Soothing strategies

By Published On: January 11th, 2012

Written by: Suzanna January 11 2012 Ihave realized that even […]

Written by: Suzanna

Ihave realized that even though he's only the ripe old age of three months, Jacob and I are fundamentally at odds with each other. He likes to cry and fuss, but I don’t think it’s so hot. Our opposition leads us into a daily battle between his lungs and my wits.

In the mornings until about 11:30, he is the happiest baby you would ever want to meet. All smiles, giggles and gurgles. Between 11:30 and noon he usually naps, and then at the stroke of noon the spell is broken. He magically transforms into Grumpy the Dwarf (I suppose he relates with the short stature) and begins to whine to his heart’s content.

This, of course, makes me DIScontent. Since he started this new routine a couple weeks back, I had begun to dread the hours between noon and 5 p.m., and then I discovered that television makes a wonderful baby soother. I’m kidding. Sort of.

Television is just one of the few things I have discovered can quiet my fussy guy for a few minutes at a time. When used in conjunction with each other, my tricks help me retain my sanity for the better part of an afternoon, and I can usually even manage to get dinner on the table and myself put together.

Although every baby is different and what works marvelously for one may amount to a hill of beans for another, I’ve listed a few of my favorite afternoon baby-soothers below that you may want to try during your little one’s fussy moments:

Mirrors: All babies have a healthy dose of narcissism floating around in them, and Jacob is no exception. Give him one gander at his own handsome mug, and he’s good to go for at least ten minutes.

Dancing: Jacob loves music and the kid has great taste. We “Cha-Cha-Cha D’Amour” to Dean Martin, waltz to Summer Place, and two-step to Frank Sinatra (and sometimes when we’re feeling particularly feisty, Unk).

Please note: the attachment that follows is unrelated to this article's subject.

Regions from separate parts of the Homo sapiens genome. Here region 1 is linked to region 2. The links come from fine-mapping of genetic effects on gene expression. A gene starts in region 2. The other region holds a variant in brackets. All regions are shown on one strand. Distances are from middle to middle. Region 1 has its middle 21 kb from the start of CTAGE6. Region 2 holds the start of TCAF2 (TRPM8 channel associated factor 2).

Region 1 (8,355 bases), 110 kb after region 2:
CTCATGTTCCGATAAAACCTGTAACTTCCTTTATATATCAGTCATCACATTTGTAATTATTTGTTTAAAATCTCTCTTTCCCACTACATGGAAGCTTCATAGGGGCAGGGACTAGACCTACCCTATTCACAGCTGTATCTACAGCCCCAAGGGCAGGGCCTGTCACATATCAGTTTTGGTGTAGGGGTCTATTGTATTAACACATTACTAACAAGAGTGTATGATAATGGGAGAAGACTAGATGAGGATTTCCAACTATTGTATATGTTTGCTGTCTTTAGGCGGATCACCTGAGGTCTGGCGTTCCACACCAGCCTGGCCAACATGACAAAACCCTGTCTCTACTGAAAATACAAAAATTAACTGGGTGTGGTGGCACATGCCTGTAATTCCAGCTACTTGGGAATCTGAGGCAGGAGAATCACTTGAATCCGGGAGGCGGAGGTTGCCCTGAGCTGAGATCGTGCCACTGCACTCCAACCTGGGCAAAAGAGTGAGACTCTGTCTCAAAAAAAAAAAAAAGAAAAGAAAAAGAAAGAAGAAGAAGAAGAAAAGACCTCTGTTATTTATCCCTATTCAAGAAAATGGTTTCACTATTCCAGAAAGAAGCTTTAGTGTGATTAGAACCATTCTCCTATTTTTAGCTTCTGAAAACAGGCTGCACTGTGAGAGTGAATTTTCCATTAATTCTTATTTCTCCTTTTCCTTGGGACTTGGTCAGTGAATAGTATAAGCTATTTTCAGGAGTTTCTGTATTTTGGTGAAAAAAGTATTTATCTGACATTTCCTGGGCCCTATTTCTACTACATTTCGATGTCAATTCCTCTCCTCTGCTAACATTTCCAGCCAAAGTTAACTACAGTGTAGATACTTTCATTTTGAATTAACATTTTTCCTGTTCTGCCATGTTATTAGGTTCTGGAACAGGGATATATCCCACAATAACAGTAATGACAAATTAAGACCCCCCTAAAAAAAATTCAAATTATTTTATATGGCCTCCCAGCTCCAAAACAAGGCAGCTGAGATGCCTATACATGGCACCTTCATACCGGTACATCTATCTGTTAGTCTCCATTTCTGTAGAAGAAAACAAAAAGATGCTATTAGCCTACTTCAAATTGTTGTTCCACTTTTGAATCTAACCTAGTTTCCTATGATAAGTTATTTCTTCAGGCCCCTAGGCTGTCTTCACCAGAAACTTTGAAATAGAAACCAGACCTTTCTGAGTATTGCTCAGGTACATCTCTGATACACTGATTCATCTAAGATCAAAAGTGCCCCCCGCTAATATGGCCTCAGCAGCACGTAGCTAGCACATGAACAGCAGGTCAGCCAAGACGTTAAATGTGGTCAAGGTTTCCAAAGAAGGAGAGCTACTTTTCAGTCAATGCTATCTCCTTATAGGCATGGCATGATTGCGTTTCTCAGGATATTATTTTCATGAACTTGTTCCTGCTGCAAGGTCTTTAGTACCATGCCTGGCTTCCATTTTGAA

A noise machine: When Jacob was first born, I used our noise machine to play soothing ocean sounds. Now, when he’s in a fussy mood I switch it over to the “jungle” setting. He spends so much time looking around for the phantom screeching monkeys that he doesn’t have time to screech himself.

Naptime: When Jacob starts showing signs that all my tricks are wearing him out, it’s straight to the crib we go for a snooze. This may sound obvious, but sometimes it’s easy to confuse overstimulation and tiredness for your run-of-the-mill fussing. Although I’m trying to institute a naptime schedule, there doesn’t seem to be any rhyme or reason to his afternoon sleeping habits so far. Sometimes he goes down for a full-on 30-minute catnap; other times it’s a runt-of-the-litter kitten nap. But, even those four minute naps help. You’d be surprised what you can accomplish in under five minutes flat.

Nursing: He loves a pretty nurse. (I’m looking at you Mom and Christy!). But, really, nursing seems to be a more effective soothing tool than anything else. Still, I don’t want to set us up with attachment issues later on, so I try to let him self-soothe as much as possible and rely on nursing only when he’s truly hungry or I’m at my wits end.

Story time: This is my personal favorite. Every day, at least once, we read Brown Bear, Brown Bear What Do You See? and The Hungry Little Caterpillar. Even if he has been yelling at a fever pitch before I begin reading, by the time I get to Red Bird or what the caterpillar ate on Monday, he is as happy as a bug in a rug. I have tried reading more advanced books (think Little Golden Books, not War and Peace) but his little brain isn’t quite there yet.

Television: This stands alongside nursing as a last resort. I have discovered that Jacob particularly appreciates afternoon soap operas. Maybe he associates them with bathtime. (Ba-dum-ching!) Really, though, the kid is in love with Baby Einstein. The second the music begins and the weird worm-like puppet creatures waltz across the screen, he is hooked. As a mom, knowing that you, in all your three-dimensional glory, are significantly less enrapturing than a two-dimensional tv screen doesn’t exactly inspire confidence. But it’s not confidence I’m after; it’s a quiet, happy baby. And, for now, Baby Einstein’s “Baby Noah” does the trick every time.

If you have any other effective boredom-busting, baby-soothing tricks, feel free to share in the comment section below.